President Abed Rabbo Mansour Hadi — an important U.S. ally in the fight against the highly lethal Yemeni branch of al-Qaeda that claimed responsibility for the newspaper-office attack in Paris — was unharmed, authorities said. But his grip on power appeared increasingly precarious.
The Shiite rebels, known as Houthis, took over the capital Sanaa in September as part of a long power struggle with Hadi and effectively govern several other cities as well.
It was unclear whether they intend to seize power altogether or allow the internationally backed president to remain in office.
In a lengthy speech aired by the group’s TV network, rebel leader Abdel-Malek al-Houthi said that “all options are open” and that the escalation “has no ceiling” if Hadi does not speed up implementation of a U.N.-brokered peace deal.
That deal would grant the Houthis greater power over a commission that has been assigned to draft a new constitution and outline a new federal system. Critics of the Houthis say they are using the U.N. deal as a pretext to seize more power.
In Washington, U.S. officials said the rebel violence is undermining American military and intelligence operations against the al-Qaeda branch, which claimed to have carried out the attack on the satirical weekly Charlie Hebdo earlier this month that left 12 people dead in Paris.
Washington has long viewed the Yemeni branch, known as Al-Qaeda in the Arabian Peninsula, as the global terror network’s most dangerous affiliate.
On Tuesday, after an emergency meeting, the U.N. Security Council called for a lasting cease-fire and condemned the violence. In a statement approved by all 15 members, the council asserted that Hadi “is the legitimate authority.”
The Houthis appear determined to redraw a 2012 road map backed by Arab Gulf states and the West that compelled then-President Ali Abdullah Saleh to step down following months of Arab Spring-inspired protests against his three-decade rule.
The Houthis’ expansion into Sunni-dominated areas of the country threatens to inject sectarianism into what until now has been mainly a struggle for power. Al-Qaeda, which is at war with the Houthis and Hadi’s forces, stands to benefit.
The latest escalation began early Monday, when heavy fighting broke out around the presidential palace and Hadi’s residence, and the Houthis seized control of state-run media. The fighting left at least nine people dead and 67 wounded, Deputy Health Minister Nasser Baoum said.
A cease-fire took effect by the end of the day following hours of negotiations, but the truce broke down Tuesday afternoon when Hadi’s residence came under heavy shelling, according to Yemeni officials.
Information Minister Nadia al-Sakkaf posted on her Twitter account that armed forces positioned on rooftops began bombarding the president’s house. Hadi was inside the heavily guarded residence at the time but was not harmed, officials said.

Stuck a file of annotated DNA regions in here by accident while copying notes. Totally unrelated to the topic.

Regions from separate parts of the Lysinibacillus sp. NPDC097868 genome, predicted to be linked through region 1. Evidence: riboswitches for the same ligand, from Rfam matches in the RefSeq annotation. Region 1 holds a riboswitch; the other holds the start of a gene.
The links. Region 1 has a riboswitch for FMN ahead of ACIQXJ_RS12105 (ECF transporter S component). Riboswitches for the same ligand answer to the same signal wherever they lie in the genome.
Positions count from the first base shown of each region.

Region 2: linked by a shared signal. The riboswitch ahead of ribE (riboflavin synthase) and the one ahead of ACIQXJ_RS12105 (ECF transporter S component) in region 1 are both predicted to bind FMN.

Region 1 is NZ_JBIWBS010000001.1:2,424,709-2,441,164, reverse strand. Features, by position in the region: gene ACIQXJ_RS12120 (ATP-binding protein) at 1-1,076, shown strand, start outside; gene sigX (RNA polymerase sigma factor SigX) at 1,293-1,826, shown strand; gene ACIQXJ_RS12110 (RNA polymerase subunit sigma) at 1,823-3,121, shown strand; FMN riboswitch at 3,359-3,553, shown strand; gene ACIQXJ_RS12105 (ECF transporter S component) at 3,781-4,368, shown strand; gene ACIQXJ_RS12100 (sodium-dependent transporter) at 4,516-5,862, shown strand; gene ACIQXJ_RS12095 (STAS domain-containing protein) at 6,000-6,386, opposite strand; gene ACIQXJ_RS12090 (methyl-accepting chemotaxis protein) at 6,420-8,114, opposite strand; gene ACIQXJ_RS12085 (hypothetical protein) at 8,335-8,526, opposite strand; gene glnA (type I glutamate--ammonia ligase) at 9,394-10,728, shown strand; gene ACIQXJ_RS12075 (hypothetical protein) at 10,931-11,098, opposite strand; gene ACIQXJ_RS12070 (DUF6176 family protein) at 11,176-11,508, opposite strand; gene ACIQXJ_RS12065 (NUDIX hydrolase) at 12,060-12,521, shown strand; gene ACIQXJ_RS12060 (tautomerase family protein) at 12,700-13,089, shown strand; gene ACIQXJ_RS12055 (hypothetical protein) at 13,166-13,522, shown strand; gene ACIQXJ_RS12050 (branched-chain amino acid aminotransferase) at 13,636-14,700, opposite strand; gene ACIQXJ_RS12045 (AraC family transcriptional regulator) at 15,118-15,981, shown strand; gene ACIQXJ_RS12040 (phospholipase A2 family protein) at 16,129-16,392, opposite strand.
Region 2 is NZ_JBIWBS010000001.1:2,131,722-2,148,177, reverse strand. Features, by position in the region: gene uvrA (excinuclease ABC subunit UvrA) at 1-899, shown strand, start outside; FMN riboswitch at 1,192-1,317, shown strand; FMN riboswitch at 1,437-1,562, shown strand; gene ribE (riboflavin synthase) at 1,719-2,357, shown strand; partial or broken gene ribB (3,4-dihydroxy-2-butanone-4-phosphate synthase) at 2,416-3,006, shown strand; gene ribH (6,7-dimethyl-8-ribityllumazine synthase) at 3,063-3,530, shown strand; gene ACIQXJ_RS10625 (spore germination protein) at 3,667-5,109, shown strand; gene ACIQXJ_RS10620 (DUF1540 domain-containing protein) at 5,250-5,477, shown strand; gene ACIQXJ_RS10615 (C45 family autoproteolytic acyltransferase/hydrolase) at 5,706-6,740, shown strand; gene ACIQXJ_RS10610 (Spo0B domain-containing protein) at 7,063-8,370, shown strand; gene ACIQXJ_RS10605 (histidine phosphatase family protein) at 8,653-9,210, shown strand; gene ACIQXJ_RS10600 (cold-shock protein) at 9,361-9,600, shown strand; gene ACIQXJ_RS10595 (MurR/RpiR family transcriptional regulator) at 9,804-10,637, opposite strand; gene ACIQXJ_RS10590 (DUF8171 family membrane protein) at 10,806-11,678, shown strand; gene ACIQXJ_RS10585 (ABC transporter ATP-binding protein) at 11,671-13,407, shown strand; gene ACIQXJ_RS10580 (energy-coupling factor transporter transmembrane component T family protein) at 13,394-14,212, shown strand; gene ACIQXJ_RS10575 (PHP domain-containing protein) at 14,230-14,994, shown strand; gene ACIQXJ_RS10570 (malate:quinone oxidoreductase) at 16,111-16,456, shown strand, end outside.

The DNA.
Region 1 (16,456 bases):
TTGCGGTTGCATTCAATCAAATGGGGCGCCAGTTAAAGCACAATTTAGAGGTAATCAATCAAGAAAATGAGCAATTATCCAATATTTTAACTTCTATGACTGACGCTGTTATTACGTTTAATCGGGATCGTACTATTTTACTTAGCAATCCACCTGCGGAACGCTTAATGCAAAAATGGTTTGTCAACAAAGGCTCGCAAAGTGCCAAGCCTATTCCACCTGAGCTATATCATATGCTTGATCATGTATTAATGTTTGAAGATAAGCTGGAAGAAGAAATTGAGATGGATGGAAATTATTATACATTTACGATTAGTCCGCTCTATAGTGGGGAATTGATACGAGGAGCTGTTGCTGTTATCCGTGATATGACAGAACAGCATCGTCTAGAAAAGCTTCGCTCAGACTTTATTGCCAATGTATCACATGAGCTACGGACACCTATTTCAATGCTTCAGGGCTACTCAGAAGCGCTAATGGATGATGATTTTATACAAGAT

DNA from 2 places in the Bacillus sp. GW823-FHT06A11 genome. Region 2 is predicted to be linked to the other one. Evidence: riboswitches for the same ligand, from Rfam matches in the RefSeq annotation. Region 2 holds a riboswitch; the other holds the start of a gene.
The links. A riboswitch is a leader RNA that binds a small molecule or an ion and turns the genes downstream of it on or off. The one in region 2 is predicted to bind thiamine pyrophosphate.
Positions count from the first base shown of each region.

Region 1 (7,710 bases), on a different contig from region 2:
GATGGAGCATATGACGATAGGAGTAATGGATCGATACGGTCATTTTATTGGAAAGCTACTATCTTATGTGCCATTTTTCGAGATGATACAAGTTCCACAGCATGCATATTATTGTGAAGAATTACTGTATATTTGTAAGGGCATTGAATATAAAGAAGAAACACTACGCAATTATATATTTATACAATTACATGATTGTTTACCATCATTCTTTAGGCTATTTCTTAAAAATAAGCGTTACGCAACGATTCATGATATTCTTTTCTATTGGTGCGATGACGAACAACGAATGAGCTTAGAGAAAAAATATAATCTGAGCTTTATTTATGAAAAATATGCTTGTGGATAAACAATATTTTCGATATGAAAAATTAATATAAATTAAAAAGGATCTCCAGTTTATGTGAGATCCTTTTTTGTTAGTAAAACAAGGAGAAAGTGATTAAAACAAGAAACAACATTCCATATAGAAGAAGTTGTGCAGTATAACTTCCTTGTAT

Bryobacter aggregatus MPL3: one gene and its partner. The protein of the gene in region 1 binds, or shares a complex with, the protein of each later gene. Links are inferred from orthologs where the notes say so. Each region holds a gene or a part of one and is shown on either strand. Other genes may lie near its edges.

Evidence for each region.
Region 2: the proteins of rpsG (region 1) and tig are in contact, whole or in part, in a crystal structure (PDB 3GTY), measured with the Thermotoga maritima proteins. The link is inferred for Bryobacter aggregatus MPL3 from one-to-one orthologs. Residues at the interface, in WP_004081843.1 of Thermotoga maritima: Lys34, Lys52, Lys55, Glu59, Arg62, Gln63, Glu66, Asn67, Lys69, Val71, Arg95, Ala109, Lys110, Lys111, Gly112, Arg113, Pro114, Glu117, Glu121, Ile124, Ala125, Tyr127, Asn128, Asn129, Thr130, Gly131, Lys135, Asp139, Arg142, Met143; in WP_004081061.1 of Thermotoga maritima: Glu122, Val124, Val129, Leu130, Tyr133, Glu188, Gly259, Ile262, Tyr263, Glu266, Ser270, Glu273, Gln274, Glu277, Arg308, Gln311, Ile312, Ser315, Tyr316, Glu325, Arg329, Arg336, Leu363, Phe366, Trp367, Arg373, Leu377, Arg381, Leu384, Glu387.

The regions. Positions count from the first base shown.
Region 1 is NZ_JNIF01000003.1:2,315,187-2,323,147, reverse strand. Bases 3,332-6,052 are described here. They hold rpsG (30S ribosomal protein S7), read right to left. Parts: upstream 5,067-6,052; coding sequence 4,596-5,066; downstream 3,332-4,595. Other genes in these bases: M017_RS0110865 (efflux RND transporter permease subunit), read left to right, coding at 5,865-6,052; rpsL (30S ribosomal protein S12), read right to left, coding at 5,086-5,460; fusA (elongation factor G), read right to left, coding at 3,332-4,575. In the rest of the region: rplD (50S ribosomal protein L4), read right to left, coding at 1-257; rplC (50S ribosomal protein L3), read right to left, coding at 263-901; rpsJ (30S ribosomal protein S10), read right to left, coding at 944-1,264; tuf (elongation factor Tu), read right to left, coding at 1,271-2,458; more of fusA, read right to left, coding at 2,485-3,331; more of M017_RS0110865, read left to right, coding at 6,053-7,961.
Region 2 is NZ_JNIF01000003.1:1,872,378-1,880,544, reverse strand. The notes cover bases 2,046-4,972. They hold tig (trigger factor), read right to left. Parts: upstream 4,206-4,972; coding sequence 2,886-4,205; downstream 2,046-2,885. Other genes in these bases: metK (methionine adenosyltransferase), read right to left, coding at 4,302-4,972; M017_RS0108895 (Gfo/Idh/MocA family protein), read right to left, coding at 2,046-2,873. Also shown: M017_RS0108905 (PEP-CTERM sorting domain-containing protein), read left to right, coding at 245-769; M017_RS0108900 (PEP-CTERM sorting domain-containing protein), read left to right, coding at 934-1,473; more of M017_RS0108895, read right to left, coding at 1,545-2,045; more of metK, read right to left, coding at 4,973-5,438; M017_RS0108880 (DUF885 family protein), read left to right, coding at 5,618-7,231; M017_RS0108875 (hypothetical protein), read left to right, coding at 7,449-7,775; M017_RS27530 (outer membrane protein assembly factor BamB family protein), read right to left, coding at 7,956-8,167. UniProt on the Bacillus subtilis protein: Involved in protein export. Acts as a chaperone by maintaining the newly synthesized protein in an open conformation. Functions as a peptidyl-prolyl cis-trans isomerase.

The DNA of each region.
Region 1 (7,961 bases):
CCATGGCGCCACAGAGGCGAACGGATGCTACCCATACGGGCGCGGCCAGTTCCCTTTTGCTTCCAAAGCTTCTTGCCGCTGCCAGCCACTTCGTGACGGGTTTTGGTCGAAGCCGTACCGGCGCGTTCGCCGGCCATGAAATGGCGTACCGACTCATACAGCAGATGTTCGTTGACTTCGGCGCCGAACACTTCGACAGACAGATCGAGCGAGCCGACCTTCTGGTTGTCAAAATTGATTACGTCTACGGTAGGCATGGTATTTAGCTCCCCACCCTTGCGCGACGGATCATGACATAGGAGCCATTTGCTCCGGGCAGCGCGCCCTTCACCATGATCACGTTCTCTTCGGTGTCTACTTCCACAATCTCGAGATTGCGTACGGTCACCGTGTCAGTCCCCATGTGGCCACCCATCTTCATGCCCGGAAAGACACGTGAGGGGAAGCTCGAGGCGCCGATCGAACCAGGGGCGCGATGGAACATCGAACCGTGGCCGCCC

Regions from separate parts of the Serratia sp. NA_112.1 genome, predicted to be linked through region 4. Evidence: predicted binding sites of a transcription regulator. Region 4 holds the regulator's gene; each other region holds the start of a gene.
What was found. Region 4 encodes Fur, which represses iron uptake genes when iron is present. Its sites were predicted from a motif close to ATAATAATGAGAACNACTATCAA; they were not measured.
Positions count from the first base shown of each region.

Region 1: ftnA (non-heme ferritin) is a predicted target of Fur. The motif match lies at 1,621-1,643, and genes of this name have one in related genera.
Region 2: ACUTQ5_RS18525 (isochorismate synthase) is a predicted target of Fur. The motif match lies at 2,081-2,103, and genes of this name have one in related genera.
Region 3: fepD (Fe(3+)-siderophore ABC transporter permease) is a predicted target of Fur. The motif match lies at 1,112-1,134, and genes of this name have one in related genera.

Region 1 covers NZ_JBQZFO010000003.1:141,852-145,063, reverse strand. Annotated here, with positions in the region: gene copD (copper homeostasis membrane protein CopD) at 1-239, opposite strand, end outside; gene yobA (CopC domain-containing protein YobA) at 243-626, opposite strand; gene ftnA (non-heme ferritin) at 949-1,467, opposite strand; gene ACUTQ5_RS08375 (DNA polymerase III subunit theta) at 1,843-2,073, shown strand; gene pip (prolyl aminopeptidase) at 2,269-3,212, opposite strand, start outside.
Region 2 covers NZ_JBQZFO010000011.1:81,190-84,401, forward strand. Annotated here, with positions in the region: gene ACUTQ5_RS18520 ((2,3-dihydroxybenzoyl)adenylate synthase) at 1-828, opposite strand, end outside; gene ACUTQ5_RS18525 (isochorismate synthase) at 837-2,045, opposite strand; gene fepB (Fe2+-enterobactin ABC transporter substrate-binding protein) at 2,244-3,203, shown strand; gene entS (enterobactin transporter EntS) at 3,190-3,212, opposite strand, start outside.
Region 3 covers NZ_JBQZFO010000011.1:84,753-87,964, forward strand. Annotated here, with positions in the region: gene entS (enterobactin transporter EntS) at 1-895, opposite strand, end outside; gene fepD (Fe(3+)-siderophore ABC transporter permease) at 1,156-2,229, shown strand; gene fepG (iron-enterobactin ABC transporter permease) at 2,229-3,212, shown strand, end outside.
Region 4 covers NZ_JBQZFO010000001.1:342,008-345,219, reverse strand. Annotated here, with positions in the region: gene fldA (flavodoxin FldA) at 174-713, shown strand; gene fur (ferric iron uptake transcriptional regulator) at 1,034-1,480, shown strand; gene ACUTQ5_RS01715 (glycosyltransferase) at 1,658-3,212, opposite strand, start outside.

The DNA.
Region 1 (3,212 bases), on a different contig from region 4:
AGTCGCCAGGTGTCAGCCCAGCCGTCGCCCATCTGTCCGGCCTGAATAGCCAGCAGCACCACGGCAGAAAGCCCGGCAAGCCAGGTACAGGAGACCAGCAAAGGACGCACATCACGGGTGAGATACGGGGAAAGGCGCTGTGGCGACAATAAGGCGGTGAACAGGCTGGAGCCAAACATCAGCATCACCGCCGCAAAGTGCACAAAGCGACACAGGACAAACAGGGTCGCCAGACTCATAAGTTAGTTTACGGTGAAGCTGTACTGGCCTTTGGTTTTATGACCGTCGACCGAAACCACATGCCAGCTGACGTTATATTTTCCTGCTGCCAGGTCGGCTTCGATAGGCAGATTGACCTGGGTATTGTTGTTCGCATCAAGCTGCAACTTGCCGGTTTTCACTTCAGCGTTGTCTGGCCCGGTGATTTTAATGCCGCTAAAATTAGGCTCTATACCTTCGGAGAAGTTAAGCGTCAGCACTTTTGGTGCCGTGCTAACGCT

At the same time, Houthi rebels swept into the presidential palace, raiding offices and looting arms depots, according to Col. Saleh al-Jamalani, commander of the force that guards the palace.
“This is a coup. There is no other word to describe what is happening but a coup,” al-Jamalani told The Associated Press, adding that the rebels were probably aided by insiders.
Presenting a starkly different narrative, the Houthis’ TV network al-Maseira claimed the rebels intercepted and foiled attempts by an unspecified group to loot weapons from the palace.
In his speech, Houthi heaped scorn on Hadi and the Islamist Islah party. He said Hadi’s rule had empowered al-Qaeda’s local branch and allowed corruption to spread, saying reforms require the full integration of the Houthis into the state.
Critics of the Houthis have long warned that they intend to grab power, despite the group’s insistence it wants to work with its political rivals.
“What is happening now is just one more step toward consolidation of power,” said Abdel-Bari Taher, a veteran Yemeni journalist.
Political analyst Maged al-Mahjai said the Houthis’ assurances were meaningless in the wake of the violence, which he said would encourage the disintegration of the state.
“Sanaa has fallen completely, and Houthi is the master,” he said.
He added that Hadi has effectively lost all power and that his only options are to “become a puppet or withdraw from the scene.”
The main dispute between Hadi and the Houthis concerns the makeup of the 85-member commission that will draw up a new federal arrangement. Hadi has yet to appoint new members, which was one component of the U.N.-brokered peace deal.
The Houthis accuse Hadi of violating that deal by calling the current members of the commission to a meeting days ago. The rebels retaliated by abducting his top aide.
From The Associated Press. AP writers Maggie Michael and Sarah El Deeb contributed to this report from Cairo.